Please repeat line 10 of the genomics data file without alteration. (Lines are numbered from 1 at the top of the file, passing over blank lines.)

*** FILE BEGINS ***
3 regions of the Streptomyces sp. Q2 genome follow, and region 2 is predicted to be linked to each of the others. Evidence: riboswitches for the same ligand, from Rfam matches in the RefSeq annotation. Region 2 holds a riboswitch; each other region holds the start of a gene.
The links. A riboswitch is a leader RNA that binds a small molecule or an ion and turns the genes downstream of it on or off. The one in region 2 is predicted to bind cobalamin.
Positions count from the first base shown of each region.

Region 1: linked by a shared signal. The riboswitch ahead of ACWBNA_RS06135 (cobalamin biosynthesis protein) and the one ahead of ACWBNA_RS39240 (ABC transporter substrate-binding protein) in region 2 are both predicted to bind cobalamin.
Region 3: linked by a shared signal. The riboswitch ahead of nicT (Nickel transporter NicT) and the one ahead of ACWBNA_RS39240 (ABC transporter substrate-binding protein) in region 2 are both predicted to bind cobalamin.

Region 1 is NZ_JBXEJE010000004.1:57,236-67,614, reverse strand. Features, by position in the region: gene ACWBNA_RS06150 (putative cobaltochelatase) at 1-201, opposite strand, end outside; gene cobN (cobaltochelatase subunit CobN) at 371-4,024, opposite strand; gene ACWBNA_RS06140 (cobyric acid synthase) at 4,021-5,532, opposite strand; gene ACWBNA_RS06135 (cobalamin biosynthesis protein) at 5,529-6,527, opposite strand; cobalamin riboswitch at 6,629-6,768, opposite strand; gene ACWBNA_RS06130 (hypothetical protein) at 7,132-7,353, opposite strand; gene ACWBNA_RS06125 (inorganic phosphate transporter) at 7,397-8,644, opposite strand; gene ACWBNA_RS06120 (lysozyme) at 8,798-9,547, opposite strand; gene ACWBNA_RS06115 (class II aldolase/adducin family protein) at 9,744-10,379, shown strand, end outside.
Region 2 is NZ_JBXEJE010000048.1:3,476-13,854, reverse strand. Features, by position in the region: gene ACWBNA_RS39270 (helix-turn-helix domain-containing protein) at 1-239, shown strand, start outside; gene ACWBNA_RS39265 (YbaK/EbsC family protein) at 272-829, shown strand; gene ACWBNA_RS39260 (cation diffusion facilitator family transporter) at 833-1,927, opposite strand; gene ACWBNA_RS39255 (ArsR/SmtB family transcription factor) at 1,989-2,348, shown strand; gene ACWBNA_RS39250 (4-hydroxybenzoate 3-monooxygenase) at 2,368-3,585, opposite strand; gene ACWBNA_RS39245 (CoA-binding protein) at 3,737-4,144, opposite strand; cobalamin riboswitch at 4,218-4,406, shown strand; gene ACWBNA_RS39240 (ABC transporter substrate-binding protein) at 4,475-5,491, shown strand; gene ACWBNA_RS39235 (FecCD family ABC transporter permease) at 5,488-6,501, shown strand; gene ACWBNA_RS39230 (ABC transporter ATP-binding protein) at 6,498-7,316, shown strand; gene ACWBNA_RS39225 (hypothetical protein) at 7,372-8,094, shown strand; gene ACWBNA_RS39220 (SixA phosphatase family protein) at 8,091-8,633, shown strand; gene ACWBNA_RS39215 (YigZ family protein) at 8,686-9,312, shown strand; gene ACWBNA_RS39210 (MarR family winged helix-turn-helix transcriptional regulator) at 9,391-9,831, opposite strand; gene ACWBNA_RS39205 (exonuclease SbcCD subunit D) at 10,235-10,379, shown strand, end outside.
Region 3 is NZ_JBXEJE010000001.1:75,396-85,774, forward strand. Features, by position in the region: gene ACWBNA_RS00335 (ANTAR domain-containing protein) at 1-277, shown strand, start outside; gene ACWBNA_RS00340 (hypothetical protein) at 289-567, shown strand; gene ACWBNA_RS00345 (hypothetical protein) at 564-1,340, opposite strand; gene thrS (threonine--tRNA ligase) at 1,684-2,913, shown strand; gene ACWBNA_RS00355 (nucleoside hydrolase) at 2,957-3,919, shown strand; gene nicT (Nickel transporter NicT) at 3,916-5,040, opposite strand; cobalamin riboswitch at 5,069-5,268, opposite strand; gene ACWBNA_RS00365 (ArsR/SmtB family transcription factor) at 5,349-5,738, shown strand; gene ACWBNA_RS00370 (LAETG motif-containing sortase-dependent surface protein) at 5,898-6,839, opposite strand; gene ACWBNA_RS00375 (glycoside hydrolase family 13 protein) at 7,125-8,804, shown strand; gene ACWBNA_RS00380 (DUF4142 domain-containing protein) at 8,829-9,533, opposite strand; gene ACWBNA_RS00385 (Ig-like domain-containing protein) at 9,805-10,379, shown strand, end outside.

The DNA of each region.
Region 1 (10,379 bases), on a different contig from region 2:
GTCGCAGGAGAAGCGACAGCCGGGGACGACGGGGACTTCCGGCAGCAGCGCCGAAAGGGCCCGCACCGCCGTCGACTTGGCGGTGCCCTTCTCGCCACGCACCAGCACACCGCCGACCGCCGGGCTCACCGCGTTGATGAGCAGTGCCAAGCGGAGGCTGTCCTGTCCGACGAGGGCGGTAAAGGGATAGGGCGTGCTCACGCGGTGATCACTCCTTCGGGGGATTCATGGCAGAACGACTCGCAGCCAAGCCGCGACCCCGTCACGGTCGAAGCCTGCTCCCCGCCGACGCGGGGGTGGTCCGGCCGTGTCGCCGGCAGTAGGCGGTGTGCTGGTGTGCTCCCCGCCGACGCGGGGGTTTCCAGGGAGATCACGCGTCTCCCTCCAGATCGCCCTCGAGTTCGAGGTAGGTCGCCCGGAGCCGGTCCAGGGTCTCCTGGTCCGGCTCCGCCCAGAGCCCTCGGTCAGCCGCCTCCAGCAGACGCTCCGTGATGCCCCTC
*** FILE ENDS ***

Region 1 (10,379 bases), on a different contig from region 2: